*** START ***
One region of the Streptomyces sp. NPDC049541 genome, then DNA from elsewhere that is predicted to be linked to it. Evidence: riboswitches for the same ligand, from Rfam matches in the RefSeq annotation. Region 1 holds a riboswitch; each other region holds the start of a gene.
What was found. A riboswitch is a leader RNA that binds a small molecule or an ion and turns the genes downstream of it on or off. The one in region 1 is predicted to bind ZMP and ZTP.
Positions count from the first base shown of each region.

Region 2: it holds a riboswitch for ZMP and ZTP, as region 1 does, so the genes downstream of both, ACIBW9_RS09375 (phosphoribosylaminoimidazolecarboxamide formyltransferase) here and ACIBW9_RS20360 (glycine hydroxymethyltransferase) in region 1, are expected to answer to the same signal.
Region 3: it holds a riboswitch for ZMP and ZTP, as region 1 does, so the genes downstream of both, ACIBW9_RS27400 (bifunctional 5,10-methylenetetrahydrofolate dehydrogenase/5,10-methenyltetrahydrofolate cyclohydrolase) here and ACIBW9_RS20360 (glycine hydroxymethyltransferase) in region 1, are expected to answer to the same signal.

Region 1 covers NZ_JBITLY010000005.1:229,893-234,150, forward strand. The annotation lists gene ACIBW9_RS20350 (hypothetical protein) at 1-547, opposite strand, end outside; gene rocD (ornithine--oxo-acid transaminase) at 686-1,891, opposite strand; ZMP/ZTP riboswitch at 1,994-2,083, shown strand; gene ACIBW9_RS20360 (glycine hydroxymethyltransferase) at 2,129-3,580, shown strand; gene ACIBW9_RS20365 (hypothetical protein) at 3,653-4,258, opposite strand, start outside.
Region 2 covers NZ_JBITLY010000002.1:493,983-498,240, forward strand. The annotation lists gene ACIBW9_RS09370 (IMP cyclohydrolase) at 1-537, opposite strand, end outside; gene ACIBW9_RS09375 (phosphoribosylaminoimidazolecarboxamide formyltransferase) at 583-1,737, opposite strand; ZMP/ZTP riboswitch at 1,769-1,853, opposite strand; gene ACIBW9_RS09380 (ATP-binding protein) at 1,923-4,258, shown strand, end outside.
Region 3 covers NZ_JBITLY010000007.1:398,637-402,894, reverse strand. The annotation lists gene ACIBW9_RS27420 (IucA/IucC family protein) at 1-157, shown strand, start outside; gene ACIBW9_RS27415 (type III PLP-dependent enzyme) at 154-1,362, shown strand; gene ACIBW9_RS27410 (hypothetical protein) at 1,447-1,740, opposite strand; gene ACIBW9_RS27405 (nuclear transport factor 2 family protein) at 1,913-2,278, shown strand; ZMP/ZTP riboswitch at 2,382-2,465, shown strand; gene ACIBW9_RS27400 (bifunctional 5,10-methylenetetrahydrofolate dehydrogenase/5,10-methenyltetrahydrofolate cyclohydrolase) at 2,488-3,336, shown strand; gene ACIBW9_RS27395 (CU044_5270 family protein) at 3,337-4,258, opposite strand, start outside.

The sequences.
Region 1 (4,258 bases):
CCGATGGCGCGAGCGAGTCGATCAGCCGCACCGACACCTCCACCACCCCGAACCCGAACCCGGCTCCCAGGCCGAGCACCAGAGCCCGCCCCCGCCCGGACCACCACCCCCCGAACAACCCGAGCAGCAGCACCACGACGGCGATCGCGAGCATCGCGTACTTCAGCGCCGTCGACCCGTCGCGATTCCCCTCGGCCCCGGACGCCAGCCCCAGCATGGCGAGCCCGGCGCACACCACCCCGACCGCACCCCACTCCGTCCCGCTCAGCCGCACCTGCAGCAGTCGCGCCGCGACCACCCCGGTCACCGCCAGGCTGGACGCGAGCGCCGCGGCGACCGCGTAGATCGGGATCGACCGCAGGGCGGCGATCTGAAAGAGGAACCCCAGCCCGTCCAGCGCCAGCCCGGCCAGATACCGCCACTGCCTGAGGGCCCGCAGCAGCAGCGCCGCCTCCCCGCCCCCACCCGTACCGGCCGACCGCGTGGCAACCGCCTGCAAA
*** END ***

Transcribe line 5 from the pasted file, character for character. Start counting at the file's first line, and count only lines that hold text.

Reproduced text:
Region 3: it holds a riboswitch for ZMP and ZTP, as region 1 does, so the genes downstream of both, ACIBW9_RS27400 (bifunctional 5,10-methylenetetrahydrofolate dehydrogenase/5,10-methenyltetrahydrofolate cyclohydrolase) here and ACIBW9_RS20360 (glycine hydroxymethyltransferase) in region 1, are expected to answer to the same signal.